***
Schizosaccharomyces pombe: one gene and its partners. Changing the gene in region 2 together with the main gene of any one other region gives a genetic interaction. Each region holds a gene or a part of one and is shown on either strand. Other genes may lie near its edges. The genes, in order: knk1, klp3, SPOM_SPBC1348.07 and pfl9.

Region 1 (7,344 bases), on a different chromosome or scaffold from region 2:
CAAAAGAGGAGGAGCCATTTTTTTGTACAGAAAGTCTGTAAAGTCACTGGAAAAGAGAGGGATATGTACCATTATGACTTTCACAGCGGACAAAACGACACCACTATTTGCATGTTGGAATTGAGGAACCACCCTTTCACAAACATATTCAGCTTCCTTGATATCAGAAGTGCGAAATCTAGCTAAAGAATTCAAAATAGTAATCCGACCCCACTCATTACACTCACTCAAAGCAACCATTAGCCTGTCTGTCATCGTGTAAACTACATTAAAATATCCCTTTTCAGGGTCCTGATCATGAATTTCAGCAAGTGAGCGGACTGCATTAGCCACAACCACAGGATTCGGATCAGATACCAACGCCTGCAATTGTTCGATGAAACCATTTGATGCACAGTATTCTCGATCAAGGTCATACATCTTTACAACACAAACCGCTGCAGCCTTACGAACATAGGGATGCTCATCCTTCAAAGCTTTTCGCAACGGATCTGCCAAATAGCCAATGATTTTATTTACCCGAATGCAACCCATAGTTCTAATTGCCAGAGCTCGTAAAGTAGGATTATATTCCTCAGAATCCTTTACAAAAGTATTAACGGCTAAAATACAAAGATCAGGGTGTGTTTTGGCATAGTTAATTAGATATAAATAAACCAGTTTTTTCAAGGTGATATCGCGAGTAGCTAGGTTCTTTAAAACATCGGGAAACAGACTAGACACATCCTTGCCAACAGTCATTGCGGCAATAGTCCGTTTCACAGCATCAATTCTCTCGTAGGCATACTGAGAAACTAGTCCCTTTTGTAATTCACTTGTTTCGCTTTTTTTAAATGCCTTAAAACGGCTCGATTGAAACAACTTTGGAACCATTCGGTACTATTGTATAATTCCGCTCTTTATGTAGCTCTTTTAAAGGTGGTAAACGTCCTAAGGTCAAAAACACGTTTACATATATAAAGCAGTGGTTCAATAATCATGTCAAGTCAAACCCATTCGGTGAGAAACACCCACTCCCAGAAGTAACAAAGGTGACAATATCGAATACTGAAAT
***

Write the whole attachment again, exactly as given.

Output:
Schizosaccharomyces pombe: one gene and its partners. Changing the gene in region 2 together with the main gene of any one other region gives a genetic interaction. Each region holds a gene or a part of one and is shown on either strand. Other genes may lie near its edges. The genes, in order: knk1, klp3, SPOM_SPBC1348.07 and pfl9.

Region 1 (7,344 bases), on a different chromosome or scaffold from region 2:
CAAAAGAGGAGGAGCCATTTTTTTGTACAGAAAGTCTGTAAAGTCACTGGAAAAGAGAGGGATATGTACCATTATGACTTTCACAGCGGACAAAACGACACCACTATTTGCATGTTGGAATTGAGGAACCACCCTTTCACAAACATATTCAGCTTCCTTGATATCAGAAGTGCGAAATCTAGCTAAAGAATTCAAAATAGTAATCCGACCCCACTCATTACACTCACTCAAAGCAACCATTAGCCTGTCTGTCATCGTGTAAACTACATTAAAATATCCCTTTTCAGGGTCCTGATCATGAATTTCAGCAAGTGAGCGGACTGCATTAGCCACAACCACAGGATTCGGATCAGATACCAACGCCTGCAATTGTTCGATGAAACCATTTGATGCACAGTATTCTCGATCAAGGTCATACATCTTTACAACACAAACCGCTGCAGCCTTACGAACATAGGGATGCTCATCCTTCAAAGCTTTTCGCAACGGATCTGCCAAATAGCCAATGATTTTATTTACCCGAATGCAACCCATAGTTCTAATTGCCAGAGCTCGTAAAGTAGGATTATATTCCTCAGAATCCTTTACAAAAGTATTAACGGCTAAAATACAAAGATCAGGGTGTGTTTTGGCATAGTTAATTAGATATAAATAAACCAGTTTTTTCAAGGTGATATCGCGAGTAGCTAGGTTCTTTAAAACATCGGGAAACAGACTAGACACATCCTTGCCAACAGTCATTGCGGCAATAGTCCGTTTCACAGCATCAATTCTCTCGTAGGCATACTGAGAAACTAGTCCCTTTTGTAATTCACTTGTTTCGCTTTTTTTAAATGCCTTAAAACGGCTCGATTGAAACAACTTTGGAACCATTCGGTACTATTGTATAATTCCGCTCTTTATGTAGCTCTTTTAAAGGTGGTAAACGTCCTAAGGTCAAAAACACGTTTACATATATAAAGCAGTGGTTCAATAATCATGTCAAGTCAAACCCATTCGGTGAGAAACACCCACTCCCAGAAGTAACAAAGGTGACAATATCGAATACTGAAAT